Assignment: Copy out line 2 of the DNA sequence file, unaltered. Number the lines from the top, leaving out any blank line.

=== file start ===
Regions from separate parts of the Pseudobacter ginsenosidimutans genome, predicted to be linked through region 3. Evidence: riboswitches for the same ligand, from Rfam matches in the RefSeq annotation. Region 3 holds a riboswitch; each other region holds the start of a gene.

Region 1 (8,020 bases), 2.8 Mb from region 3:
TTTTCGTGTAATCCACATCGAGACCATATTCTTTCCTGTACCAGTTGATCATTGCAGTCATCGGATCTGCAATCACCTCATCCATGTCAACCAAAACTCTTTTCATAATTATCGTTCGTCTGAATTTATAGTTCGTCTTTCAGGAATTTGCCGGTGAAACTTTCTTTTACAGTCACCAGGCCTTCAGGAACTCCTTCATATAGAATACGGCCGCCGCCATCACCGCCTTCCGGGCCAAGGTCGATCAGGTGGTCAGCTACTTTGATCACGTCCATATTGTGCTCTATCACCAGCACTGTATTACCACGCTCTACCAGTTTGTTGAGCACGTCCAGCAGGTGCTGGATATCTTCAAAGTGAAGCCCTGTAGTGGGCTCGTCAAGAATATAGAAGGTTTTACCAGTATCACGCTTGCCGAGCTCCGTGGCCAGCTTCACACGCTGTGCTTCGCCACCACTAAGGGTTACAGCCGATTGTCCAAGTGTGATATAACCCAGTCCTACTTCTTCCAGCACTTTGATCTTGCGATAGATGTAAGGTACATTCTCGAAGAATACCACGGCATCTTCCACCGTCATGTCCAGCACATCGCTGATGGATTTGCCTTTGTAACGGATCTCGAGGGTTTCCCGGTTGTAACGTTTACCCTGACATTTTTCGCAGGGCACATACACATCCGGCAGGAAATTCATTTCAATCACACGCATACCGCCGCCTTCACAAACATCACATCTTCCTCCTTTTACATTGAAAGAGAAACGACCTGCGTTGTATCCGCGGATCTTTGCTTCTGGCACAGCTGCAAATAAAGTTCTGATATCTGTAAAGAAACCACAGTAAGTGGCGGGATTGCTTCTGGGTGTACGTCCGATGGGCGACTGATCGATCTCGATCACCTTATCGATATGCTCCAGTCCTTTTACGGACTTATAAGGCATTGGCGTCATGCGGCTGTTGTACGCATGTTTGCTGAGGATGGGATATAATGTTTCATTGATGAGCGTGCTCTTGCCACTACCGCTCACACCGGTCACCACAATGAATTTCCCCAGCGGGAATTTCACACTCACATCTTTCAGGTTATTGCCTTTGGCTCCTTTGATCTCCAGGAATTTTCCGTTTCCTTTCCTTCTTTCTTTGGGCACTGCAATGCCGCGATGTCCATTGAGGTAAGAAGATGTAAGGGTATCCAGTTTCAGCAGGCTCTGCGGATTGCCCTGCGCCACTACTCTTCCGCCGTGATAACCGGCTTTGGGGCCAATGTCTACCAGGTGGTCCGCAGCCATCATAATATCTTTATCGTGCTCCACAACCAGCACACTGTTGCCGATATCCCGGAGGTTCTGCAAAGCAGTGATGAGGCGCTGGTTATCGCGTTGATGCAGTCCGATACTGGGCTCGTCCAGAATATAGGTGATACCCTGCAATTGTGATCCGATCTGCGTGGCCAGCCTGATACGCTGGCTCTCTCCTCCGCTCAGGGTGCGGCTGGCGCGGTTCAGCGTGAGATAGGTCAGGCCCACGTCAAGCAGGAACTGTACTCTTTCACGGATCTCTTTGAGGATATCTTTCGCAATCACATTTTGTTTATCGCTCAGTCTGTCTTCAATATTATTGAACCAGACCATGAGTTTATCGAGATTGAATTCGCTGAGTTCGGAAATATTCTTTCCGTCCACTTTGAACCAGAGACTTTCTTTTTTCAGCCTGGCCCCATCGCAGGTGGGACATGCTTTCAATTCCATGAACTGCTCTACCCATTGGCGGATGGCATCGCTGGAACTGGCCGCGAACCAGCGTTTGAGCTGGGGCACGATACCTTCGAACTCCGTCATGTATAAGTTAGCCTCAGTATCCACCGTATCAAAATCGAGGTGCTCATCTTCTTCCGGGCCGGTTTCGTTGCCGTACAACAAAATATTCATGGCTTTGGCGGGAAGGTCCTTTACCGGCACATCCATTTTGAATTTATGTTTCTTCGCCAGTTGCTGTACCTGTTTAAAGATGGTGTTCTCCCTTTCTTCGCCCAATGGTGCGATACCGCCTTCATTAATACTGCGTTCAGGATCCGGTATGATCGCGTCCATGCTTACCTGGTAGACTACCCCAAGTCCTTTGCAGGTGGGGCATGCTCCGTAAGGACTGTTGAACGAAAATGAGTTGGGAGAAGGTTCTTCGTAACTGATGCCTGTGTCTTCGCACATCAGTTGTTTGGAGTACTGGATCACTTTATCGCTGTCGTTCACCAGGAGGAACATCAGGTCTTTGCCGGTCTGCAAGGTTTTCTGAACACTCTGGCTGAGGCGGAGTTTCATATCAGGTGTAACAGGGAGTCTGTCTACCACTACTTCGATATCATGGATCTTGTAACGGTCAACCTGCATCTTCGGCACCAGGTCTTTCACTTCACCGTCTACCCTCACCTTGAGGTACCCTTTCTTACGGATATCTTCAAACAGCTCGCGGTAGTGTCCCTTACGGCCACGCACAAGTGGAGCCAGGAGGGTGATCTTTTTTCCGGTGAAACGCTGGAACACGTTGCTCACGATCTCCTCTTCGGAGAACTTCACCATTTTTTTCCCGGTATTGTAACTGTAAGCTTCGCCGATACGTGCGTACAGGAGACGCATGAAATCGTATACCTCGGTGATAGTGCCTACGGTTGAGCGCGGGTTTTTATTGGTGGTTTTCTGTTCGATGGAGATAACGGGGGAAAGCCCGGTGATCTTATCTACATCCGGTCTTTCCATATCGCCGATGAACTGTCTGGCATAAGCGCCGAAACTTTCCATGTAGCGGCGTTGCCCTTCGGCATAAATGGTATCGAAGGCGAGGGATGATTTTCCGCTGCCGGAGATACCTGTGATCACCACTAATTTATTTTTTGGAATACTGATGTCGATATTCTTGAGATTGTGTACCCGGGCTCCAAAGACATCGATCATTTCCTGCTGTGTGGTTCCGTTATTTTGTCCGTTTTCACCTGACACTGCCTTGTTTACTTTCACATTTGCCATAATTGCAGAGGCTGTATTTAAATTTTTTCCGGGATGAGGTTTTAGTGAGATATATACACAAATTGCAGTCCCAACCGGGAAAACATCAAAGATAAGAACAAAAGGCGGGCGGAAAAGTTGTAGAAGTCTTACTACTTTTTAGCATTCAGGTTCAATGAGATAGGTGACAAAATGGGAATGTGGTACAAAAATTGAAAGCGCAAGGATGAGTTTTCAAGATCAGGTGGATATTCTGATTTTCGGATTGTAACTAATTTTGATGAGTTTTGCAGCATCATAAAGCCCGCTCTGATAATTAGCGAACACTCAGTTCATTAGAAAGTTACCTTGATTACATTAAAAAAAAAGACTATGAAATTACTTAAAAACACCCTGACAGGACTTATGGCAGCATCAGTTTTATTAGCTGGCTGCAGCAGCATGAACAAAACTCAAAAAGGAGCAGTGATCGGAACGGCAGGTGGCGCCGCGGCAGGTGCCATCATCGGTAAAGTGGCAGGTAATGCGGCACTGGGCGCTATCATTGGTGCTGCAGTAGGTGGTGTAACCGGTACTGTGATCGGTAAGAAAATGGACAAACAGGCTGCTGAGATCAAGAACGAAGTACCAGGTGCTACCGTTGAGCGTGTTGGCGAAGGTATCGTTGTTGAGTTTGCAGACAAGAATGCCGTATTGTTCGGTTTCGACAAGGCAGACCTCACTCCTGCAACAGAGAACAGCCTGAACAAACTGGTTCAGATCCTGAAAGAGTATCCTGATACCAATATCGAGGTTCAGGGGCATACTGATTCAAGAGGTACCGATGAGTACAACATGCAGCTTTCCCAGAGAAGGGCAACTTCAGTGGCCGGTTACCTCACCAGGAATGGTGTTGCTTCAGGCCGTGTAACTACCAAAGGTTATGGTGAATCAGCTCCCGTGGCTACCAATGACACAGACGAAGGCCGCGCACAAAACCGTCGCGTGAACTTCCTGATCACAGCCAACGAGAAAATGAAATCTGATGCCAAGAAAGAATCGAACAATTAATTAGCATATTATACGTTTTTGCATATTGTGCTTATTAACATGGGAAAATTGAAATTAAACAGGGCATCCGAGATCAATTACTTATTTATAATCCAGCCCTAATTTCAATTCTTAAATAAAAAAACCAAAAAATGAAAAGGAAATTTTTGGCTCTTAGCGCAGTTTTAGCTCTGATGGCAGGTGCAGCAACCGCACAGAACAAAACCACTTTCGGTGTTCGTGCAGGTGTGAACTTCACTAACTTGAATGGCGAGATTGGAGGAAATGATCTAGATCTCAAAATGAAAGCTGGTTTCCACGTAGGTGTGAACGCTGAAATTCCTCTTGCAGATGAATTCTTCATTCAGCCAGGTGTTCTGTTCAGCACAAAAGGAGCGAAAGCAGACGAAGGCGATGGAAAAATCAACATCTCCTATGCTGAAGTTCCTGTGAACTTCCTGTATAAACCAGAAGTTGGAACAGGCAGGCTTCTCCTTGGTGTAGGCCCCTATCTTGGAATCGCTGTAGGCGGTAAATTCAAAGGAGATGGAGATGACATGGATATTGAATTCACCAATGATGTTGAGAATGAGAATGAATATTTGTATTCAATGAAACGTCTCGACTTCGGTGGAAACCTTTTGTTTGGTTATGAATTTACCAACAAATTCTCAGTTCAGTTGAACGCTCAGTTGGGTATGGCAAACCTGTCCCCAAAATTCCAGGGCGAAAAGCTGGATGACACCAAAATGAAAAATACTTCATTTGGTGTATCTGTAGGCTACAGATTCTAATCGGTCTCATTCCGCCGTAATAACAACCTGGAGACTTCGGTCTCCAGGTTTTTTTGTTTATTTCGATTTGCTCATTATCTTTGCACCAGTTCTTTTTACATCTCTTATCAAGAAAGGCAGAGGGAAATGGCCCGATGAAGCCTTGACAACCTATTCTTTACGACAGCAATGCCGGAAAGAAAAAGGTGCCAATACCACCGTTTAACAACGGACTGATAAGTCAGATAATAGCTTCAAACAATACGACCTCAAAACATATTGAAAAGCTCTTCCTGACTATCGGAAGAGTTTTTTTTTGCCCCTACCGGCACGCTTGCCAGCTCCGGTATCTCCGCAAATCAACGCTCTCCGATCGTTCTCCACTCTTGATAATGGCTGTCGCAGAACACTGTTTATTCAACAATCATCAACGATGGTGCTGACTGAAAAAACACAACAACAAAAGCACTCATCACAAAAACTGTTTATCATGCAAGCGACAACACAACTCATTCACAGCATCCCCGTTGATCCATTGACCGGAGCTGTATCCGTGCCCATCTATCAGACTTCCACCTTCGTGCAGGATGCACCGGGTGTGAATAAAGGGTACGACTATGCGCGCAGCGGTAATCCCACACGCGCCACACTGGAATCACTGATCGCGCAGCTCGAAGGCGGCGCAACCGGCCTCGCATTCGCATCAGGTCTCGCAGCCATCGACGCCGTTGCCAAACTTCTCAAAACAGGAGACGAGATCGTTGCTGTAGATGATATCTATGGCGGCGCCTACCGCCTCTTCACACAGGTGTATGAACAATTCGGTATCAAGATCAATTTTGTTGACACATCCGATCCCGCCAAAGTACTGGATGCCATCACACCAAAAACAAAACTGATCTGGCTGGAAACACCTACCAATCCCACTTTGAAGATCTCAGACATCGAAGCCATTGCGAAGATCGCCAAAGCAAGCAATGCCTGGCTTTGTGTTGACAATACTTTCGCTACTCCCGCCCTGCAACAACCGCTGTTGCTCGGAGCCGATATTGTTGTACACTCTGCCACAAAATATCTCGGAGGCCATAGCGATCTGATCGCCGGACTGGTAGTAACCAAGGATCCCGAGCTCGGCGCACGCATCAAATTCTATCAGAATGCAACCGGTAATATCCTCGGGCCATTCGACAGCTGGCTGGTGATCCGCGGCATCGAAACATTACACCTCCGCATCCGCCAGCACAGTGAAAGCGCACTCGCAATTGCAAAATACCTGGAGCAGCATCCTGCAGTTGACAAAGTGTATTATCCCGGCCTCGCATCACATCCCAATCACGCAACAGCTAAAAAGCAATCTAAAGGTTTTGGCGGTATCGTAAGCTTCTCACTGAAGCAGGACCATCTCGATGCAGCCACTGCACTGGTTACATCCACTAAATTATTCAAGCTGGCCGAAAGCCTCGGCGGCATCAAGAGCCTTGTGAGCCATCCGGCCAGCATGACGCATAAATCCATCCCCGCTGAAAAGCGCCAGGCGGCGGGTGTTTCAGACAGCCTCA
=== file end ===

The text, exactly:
Region 1 (8,020 bases), 2.8 Mb from region 3: